Friday, April 21, 2017

A Person of Taste

Anabaptist-Mennonite Biblical Seminary
Elkhart, Indiana
March 24, 2017

Scripture Readings:
·        Psalm 34:1-10
·        Psalm 42:1-6a
·        Ezekiel 3:1-3

Thank you for your kind invitation to be here today, and thank you for being here.
A person of taste.  For some of us of a certain generation, that phrase evokes the beginning of a song: “Please allow me to introduce myself, I’m a man of wealth and taste.”  It is not a song that probably makes most seminary top ten lists, The Rolling Stones, “Sympathy for the Devil.”
The very idea of “taste” seems a rather odd topic for a seminary sermon, or a sermon anywhere.  It seems more suited for the style section of the Sunday New York Times, or if we take the definition another way, the culinary section.  In either case, taste is something that seems at best, pleasant, essentially ephemeral, probably a distraction to the serious business of following Jesus and leading the church.
Yet one might think about taste differently, and in doing so dig deeply into being a follower of Jesus, into being a person shaped by God’s Spirit, and into being in ministry and leading the church in our time.  That’s my plan.
John Wesley, to whom we United Methodists trace our stream of the Christian tradition composed an essay published in 1780, “Thoughts Upon Taste.”  The brief piece is a response to another’s essay about the same subject.  Wesley makes appreciative remarks, but also some critical comments, before engaging in some of this own creative work on “taste.”  Wesley writes about taste as an internal sense that relishes something, that perceives something with pleasure.  Good taste involves relishing excellence, and that could include relishing the beauty to be found in virtue.  Good taste was something “much to be desired.”  “It greatly increases the pleasures of life, which are not only innocent, but useful.”  Good taste could help a person render “greater service to our fellow creatures.”  Especially for those who often engaged in conversation, good taste would help a person be more “agreeable” and “profitable” in conversation.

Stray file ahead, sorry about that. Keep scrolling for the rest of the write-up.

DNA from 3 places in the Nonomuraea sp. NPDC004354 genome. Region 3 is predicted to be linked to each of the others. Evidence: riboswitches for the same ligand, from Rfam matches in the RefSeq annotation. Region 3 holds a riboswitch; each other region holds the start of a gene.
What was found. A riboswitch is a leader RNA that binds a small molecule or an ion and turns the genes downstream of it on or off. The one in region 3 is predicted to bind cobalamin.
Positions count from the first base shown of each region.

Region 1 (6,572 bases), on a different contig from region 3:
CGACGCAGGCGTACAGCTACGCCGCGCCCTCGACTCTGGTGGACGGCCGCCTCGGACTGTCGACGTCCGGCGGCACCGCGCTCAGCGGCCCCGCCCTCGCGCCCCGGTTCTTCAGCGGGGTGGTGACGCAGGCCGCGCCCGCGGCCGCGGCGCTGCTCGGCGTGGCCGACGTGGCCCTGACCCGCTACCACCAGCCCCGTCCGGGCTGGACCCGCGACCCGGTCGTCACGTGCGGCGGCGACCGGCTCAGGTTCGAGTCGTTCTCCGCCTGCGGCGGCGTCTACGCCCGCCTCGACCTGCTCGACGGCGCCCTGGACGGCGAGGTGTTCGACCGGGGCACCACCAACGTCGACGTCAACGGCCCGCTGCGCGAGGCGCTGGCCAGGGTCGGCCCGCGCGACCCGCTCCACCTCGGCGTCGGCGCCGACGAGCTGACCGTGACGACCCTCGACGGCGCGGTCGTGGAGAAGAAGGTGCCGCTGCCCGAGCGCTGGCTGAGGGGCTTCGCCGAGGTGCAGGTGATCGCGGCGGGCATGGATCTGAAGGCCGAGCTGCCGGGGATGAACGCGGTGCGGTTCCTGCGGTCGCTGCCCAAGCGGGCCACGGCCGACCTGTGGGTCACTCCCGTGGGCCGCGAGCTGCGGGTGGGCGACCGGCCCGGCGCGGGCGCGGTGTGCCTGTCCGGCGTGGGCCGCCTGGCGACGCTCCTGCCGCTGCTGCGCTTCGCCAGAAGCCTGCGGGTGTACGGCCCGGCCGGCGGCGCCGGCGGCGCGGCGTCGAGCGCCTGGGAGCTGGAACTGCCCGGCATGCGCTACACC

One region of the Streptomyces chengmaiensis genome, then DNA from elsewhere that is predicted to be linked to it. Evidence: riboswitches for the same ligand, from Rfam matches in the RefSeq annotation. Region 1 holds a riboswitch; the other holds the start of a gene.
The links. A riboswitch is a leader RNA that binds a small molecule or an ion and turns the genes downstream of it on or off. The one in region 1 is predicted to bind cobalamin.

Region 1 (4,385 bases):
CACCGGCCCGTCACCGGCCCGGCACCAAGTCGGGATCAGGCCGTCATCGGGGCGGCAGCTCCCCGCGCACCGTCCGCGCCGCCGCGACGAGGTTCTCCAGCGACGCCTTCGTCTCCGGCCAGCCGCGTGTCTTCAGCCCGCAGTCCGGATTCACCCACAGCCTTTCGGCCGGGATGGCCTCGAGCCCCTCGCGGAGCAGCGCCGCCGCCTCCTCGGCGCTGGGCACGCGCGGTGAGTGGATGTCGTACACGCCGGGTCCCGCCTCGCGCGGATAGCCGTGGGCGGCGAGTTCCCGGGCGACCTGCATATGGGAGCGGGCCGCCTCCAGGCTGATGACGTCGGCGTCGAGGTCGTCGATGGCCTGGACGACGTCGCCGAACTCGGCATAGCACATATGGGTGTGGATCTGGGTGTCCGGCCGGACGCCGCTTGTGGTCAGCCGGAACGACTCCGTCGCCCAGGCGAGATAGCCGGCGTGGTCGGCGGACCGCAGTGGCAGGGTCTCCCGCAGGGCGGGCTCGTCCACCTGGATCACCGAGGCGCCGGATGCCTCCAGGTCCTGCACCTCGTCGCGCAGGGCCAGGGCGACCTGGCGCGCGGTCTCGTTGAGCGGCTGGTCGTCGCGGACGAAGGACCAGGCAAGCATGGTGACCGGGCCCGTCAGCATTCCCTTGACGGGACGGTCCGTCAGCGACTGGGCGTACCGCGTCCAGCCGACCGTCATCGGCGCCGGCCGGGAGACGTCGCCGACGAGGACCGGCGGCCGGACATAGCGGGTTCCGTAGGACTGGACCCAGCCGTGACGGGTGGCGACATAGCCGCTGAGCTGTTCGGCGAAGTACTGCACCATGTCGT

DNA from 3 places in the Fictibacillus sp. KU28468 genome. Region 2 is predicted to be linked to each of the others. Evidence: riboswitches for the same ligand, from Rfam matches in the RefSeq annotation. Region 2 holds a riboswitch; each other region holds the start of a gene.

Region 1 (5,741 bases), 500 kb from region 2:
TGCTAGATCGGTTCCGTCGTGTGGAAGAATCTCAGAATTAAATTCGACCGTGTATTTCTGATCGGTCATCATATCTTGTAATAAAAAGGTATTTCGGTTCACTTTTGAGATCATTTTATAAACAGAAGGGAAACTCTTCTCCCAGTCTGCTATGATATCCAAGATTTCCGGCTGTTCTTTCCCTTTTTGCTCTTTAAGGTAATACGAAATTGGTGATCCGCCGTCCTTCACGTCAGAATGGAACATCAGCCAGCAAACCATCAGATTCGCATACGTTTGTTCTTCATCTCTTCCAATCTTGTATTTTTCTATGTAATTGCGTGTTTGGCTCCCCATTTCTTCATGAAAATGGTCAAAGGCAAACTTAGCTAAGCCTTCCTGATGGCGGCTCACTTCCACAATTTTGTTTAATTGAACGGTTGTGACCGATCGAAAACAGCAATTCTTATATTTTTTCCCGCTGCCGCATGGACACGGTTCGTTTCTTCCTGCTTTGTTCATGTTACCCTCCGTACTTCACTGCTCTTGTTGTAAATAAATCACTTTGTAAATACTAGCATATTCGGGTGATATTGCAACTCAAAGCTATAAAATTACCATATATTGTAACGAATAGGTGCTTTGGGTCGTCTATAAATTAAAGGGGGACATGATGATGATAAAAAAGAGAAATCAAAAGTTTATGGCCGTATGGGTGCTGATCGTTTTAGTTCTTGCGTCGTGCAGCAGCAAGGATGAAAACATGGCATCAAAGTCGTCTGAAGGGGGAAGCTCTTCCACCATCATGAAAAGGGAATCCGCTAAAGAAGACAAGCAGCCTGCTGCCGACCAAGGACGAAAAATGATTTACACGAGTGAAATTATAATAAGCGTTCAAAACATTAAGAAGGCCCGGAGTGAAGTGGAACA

This essay fits well with interesting descriptions of Wesley found in a work from the 1890s.  A parishioner of mine from Duluth, MN lent me a rare book on Wesley, John Wesley: a study for the times, Thomas J. Dodd, DD (1891).  The author, wanted to show “the illustrious founder of Methodism as the great, broad, liberal man he was” (5).  His journal abounds with allusions to the Greek and Latin classics, and in quotations, which show not only that he was conversant with the great poets, orators, historians, and philosophers of antiquity but that he possessed the taste to appreciate their excellences” (35-36).  In history, philosophy, poetry, romance, physical science, philology, equally with theology, he was at home with the great thinkers of all ages (37).
In Wesley’s own thoughts, and in some writings about him, the idea of “taste” begins to take us deeper into our hearts and souls, deeper into what it might mean to be a follower of Jesus, a Spirit-formed person.  “Taste” can be used as beginning idea for moving into a conversation about our deepest desires, our most profound hungers, that which we relish.  I think one could speak helpfully about the work of God’s Spirit in our lives as the work of shaping our tastes – our hungers, our desires, our pleasures.
Our Scriptures use “taste” in such a way.  Psalm 34 invites us to “taste and see that the Lord is good.”  Here taste is a verb, but the verse is not about taking a bite out of God.  It is about experience, about sensing God, but also about developing a taste for God, because “those who seek the Lord lack no good thing.”  Psalm 42 uses a different but related image, “my soul thirsts for God.”  “As a deer longs from flowing streams, so my soul longs for you, O God.”  Again, the image of desire, of relishing, of hungering and thirsting is used to describe our experience with God.  In that there is an invitation to develop this kind of taste for God.  In the third chapter of Ezekial, the very word of God is like a scroll to be eaten, a scroll that to the prophet taste “sweet as honey.”
Taste, both in its verb and noun forms, can be used to help us dig deeper into what it means to be a follower of Jesus, a Spirit-formed person.  The work on the Spirit in our lives can be conceived as the work of developing our tastes and shaping our desires.  Here is an overlap between spirituality and ethics.  Ethics is concerned with helping us reflect on doing the right thing, but at the heart of the moral life is the vision of the person who delights in doing good.  Augustine is famously quoted as saying, “love God and do what you will.”  Developing the right kind of taste, and taste for the right kinds of things carries into multiple dimensions of life.  In his essay, “Thoughts Upon Taste,” Wesley wrote that “generous minds” have a taste for human happiness, and a taste for the beauty in virtue.